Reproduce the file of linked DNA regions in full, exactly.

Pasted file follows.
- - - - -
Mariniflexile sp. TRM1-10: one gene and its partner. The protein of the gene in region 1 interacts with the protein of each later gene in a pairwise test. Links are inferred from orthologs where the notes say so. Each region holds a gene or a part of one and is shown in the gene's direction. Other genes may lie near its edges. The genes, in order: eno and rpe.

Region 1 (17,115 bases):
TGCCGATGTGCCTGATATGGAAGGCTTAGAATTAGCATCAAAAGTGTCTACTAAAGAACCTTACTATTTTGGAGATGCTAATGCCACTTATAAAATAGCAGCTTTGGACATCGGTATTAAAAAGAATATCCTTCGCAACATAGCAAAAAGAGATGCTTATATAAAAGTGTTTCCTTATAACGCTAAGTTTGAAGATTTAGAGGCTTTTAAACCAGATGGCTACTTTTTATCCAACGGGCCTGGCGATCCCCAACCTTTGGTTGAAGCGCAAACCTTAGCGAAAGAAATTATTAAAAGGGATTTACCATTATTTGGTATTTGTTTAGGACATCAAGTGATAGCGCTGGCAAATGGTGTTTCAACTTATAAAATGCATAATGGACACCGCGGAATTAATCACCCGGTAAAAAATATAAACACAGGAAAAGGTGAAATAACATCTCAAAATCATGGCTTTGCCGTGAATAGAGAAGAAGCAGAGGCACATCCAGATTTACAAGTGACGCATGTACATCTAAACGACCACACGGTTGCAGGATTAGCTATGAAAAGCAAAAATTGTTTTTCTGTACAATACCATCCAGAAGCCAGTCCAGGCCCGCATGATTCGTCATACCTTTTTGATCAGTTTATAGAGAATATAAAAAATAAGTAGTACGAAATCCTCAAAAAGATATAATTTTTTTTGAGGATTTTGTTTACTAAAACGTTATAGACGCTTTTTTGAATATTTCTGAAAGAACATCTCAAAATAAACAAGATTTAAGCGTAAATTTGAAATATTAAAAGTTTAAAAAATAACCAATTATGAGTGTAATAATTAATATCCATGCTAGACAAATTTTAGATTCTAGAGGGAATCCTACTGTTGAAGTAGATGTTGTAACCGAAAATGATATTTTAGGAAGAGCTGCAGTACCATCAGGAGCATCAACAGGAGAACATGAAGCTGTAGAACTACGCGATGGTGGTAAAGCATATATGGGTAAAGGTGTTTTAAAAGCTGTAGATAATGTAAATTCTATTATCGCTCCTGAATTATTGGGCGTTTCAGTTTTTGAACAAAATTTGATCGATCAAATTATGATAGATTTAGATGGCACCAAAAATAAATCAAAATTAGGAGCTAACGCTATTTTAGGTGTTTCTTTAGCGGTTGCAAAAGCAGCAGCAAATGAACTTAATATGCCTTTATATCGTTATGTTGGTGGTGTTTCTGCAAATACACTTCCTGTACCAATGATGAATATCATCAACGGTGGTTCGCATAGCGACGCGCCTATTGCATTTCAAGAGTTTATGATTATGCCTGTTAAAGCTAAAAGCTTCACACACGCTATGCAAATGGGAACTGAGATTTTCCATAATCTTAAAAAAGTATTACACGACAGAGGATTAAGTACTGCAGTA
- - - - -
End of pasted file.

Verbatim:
Mariniflexile sp. TRM1-10: one gene and its partner. The protein of the gene in region 1 interacts with the protein of each later gene in a pairwise test. Links are inferred from orthologs where the notes say so. Each region holds a gene or a part of one and is shown in the gene's direction. Other genes may lie near its edges. The genes, in order: eno and rpe.

Region 1 (17,115 bases):
TGCCGATGTGCCTGATATGGAAGGCTTAGAATTAGCATCAAAAGTGTCTACTAAAGAACCTTACTATTTTGGAGATGCTAATGCCACTTATAAAATAGCAGCTTTGGACATCGGTATTAAAAAGAATATCCTTCGCAACATAGCAAAAAGAGATGCTTATATAAAAGTGTTTCCTTATAACGCTAAGTTTGAAGATTTAGAGGCTTTTAAACCAGATGGCTACTTTTTATCCAACGGGCCTGGCGATCCCCAACCTTTGGTTGAAGCGCAAACCTTAGCGAAAGAAATTATTAAAAGGGATTTACCATTATTTGGTATTTGTTTAGGACATCAAGTGATAGCGCTGGCAAATGGTGTTTCAACTTATAAAATGCATAATGGACACCGCGGAATTAATCACCCGGTAAAAAATATAAACACAGGAAAAGGTGAAATAACATCTCAAAATCATGGCTTTGCCGTGAATAGAGAAGAAGCAGAGGCACATCCAGATTTACAAGTGACGCATGTACATCTAAACGACCACACGGTTGCAGGATTAGCTATGAAAAGCAAAAATTGTTTTTCTGTACAATACCATCCAGAAGCCAGTCCAGGCCCGCATGATTCGTCATACCTTTTTGATCAGTTTATAGAGAATATAAAAAATAAGTAGTACGAAATCCTCAAAAAGATATAATTTTTTTTGAGGATTTTGTTTACTAAAACGTTATAGACGCTTTTTTGAATATTTCTGAAAGAACATCTCAAAATAAACAAGATTTAAGCGTAAATTTGAAATATTAAAAGTTTAAAAAATAACCAATTATGAGTGTAATAATTAATATCCATGCTAGACAAATTTTAGATTCTAGAGGGAATCCTACTGTTGAAGTAGATGTTGTAACCGAAAATGATATTTTAGGAAGAGCTGCAGTACCATCAGGAGCATCAACAGGAGAACATGAAGCTGTAGAACTACGCGATGGTGGTAAAGCATATATGGGTAAAGGTGTTTTAAAAGCTGTAGATAATGTAAATTCTATTATCGCTCCTGAATTATTGGGCGTTTCAGTTTTTGAACAAAATTTGATCGATCAAATTATGATAGATTTAGATGGCACCAAAAATAAATCAAAATTAGGAGCTAACGCTATTTTAGGTGTTTCTTTAGCGGTTGCAAAAGCAGCAGCAAATGAACTTAATATGCCTTTATATCGTTATGTTGGTGGTGTTTCTGCAAATACACTTCCTGTACCAATGATGAATATCATCAACGGTGGTTCGCATAGCGACGCGCCTATTGCATTTCAAGAGTTTATGATTATGCCTGTTAAAGCTAAAAGCTTCACACACGCTATGCAAATGGGAACTGAGATTTTCCATAATCTTAAAAAAGTATTACACGACAGAGGATTAAGTACTGCAGTA